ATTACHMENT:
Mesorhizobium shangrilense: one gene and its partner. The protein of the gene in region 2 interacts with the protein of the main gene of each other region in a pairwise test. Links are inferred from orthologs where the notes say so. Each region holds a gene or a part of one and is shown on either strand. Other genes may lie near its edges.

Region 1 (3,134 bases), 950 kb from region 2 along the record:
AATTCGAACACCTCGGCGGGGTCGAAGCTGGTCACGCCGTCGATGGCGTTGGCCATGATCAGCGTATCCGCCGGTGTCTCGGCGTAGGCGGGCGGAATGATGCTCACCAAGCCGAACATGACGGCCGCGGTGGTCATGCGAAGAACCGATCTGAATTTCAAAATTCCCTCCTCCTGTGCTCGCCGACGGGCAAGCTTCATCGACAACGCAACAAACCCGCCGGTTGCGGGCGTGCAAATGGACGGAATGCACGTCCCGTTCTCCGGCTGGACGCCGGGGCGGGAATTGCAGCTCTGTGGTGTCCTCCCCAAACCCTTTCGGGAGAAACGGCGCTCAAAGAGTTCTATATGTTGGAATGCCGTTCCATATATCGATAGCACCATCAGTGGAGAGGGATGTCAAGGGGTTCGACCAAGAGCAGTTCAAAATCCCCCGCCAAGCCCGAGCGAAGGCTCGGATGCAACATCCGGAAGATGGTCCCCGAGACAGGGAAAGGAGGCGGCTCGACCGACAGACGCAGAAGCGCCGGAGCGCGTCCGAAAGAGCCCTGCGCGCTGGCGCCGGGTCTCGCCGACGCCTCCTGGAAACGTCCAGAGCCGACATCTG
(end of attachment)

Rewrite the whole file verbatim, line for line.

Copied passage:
Mesorhizobium shangrilense: one gene and its partner. The protein of the gene in region 2 interacts with the protein of the main gene of each other region in a pairwise test. Links are inferred from orthologs where the notes say so. Each region holds a gene or a part of one and is shown on either strand. Other genes may lie near its edges.

Region 1 (3,134 bases), 950 kb from region 2 along the record:
AATTCGAACACCTCGGCGGGGTCGAAGCTGGTCACGCCGTCGATGGCGTTGGCCATGATCAGCGTATCCGCCGGTGTCTCGGCGTAGGCGGGCGGAATGATGCTCACCAAGCCGAACATGACGGCCGCGGTGGTCATGCGAAGAACCGATCTGAATTTCAAAATTCCCTCCTCCTGTGCTCGCCGACGGGCAAGCTTCATCGACAACGCAACAAACCCGCCGGTTGCGGGCGTGCAAATGGACGGAATGCACGTCCCGTTCTCCGGCTGGACGCCGGGGCGGGAATTGCAGCTCTGTGGTGTCCTCCCCAAACCCTTTCGGGAGAAACGGCGCTCAAAGAGTTCTATATGTTGGAATGCCGTTCCATATATCGATAGCACCATCAGTGGAGAGGGATGTCAAGGGGTTCGACCAAGAGCAGTTCAAAATCCCCCGCCAAGCCCGAGCGAAGGCTCGGATGCAACATCCGGAAGATGGTCCCCGAGACAGGGAAAGGAGGCGGCTCGACCGACAGACGCAGAAGCGCCGGAGCGCGTCCGAAAGAGCCCTGCGCGCTGGCGCCGGGTCTCGCCGACGCCTCCTGGAAACGTCCAGAGCCGACATCTG